My first computer show was in Atlantic City, NJ. You want to know how long ago it was? It was pre-gambling!
Since that time I’ve been drawn to out of the way… strange places… where computers are sold by the people who build them.
Over the years I’ve spent significant money in these computer shows. Mostly I’ve bought parts – little bits and pieces of computers. But I’ve also brought people to these shows so I could talk them through buying full systems (often assembled right there).
I’ve gone to them in school gyms, hotel ballrooms (and its adjacent swimming pool) racetracks and fairgrounds. If you had an unused, open space on a weekend, a show was going to take place.
The amazing thing for the promoters was, they could charge the vendors and charge the attendees! Yup, you paid for the privilege of buying.
Yesterday, my dad and I attended one not far from here and this might be my last.
We each paid $5 to get in. He bought some disk labels for $10 and I bought a very cool, lit, optical mouse for $8. The spark is gone.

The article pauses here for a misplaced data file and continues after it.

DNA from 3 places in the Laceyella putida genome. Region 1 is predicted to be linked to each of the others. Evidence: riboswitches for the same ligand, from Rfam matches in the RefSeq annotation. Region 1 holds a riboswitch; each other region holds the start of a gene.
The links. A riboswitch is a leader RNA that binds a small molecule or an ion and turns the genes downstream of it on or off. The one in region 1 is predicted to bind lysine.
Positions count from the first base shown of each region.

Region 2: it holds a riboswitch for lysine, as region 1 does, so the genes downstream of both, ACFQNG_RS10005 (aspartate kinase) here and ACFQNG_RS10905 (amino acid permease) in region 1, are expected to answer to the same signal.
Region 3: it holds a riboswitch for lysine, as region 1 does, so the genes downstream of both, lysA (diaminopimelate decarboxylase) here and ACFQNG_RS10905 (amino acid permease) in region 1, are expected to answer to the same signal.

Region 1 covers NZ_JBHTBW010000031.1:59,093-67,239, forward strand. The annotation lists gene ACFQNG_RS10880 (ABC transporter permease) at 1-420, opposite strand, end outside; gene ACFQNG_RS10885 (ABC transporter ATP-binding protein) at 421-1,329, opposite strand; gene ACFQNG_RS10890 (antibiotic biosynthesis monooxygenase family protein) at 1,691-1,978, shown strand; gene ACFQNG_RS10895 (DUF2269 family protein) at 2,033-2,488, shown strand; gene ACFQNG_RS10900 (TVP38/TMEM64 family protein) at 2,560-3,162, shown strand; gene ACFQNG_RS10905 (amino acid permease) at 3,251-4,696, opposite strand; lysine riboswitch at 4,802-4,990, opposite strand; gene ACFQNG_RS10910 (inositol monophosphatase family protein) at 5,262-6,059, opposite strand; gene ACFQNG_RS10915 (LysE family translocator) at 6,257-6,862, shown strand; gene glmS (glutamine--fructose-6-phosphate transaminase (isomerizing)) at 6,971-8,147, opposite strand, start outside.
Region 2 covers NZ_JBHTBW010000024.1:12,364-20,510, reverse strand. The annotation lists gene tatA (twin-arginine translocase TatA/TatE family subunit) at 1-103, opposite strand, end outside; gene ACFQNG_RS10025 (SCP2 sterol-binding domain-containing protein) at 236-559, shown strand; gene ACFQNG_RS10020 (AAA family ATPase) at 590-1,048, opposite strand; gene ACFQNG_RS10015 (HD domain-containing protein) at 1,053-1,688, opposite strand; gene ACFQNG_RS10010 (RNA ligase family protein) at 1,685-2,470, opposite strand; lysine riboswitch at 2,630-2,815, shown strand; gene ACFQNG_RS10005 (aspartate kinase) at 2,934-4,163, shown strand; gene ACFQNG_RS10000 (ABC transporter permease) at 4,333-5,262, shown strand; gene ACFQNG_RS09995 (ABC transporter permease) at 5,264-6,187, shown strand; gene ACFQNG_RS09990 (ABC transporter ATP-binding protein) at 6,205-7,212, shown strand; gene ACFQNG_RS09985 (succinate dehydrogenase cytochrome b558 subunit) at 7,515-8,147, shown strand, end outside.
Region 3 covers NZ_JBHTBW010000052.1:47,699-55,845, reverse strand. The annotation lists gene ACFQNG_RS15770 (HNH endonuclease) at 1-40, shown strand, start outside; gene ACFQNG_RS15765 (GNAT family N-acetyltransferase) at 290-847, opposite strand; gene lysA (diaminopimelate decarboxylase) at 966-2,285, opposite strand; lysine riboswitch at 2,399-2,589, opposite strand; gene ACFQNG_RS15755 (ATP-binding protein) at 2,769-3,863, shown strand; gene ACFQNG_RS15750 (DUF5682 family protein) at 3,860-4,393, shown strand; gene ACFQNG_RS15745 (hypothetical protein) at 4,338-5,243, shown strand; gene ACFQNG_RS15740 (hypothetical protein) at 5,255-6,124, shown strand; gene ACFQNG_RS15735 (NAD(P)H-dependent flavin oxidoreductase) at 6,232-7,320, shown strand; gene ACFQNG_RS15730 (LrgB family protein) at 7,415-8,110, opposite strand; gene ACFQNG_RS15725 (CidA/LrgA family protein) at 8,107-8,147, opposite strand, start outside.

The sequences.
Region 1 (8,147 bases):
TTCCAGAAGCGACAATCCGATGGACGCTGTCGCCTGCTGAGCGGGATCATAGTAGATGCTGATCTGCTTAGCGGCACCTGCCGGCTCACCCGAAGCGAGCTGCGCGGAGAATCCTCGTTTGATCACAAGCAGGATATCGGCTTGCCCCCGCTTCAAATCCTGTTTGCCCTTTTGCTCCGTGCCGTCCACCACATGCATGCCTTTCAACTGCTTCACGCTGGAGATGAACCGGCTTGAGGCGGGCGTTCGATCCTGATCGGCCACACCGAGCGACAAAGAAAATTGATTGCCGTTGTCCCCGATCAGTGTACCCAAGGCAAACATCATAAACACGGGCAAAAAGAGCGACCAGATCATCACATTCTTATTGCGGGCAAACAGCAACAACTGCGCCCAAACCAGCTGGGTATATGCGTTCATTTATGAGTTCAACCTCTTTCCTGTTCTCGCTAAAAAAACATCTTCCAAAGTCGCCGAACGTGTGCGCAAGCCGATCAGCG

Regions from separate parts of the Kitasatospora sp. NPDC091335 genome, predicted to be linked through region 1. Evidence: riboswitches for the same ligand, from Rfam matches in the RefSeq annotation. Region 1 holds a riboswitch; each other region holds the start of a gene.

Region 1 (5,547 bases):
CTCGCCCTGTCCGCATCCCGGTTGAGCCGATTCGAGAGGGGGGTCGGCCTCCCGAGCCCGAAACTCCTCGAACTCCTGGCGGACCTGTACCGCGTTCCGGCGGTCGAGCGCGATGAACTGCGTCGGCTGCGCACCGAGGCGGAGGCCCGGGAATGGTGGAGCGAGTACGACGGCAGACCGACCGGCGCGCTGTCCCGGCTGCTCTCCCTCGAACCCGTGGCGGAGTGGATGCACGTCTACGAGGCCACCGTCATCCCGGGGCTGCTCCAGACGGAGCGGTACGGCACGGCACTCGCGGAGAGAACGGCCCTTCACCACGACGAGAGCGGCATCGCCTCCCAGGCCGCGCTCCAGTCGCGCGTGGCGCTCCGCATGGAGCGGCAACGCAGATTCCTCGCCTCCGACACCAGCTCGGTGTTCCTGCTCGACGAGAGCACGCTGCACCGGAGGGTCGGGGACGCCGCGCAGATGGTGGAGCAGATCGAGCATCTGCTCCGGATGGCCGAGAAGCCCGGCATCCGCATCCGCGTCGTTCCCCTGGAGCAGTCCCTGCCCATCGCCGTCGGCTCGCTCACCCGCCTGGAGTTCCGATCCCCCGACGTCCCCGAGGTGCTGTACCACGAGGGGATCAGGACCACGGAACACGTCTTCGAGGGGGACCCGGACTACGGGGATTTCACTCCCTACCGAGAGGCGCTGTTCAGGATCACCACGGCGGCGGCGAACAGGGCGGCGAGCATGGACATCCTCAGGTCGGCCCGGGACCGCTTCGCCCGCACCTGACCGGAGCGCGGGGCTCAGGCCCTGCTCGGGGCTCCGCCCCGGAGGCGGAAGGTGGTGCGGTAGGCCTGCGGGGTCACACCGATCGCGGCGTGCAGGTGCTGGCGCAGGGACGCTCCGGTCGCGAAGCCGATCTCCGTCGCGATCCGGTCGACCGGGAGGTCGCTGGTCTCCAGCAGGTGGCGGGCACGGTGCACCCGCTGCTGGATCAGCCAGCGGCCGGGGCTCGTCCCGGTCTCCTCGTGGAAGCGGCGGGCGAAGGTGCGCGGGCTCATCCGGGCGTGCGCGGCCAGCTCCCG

Unfortunately (or maybe fortunately – it depends on which side of the table you’re on) most of what was only available at these shows is now available online and in brick and mortar stores. The prices online are cutthroat. The advantage of a local show is gone… at least to me it is. I saw nothing I can’t see here on my PC.
I was surprised this last time to see some software that was surely bootleg. And I looked at some merchandise that was more expensive here than elsewhere. In fact, when I got home, I bought two more mice for $5 apiece.
It’s a shame because there was always a bit of an outlaw feel to these shows. You were getting a real deal, buying from someone who was also getting a good deal because his uncle or brother or cousin lived near the factory in Taiwan or Korea.
Like I said, I’ll be surprised if I go back.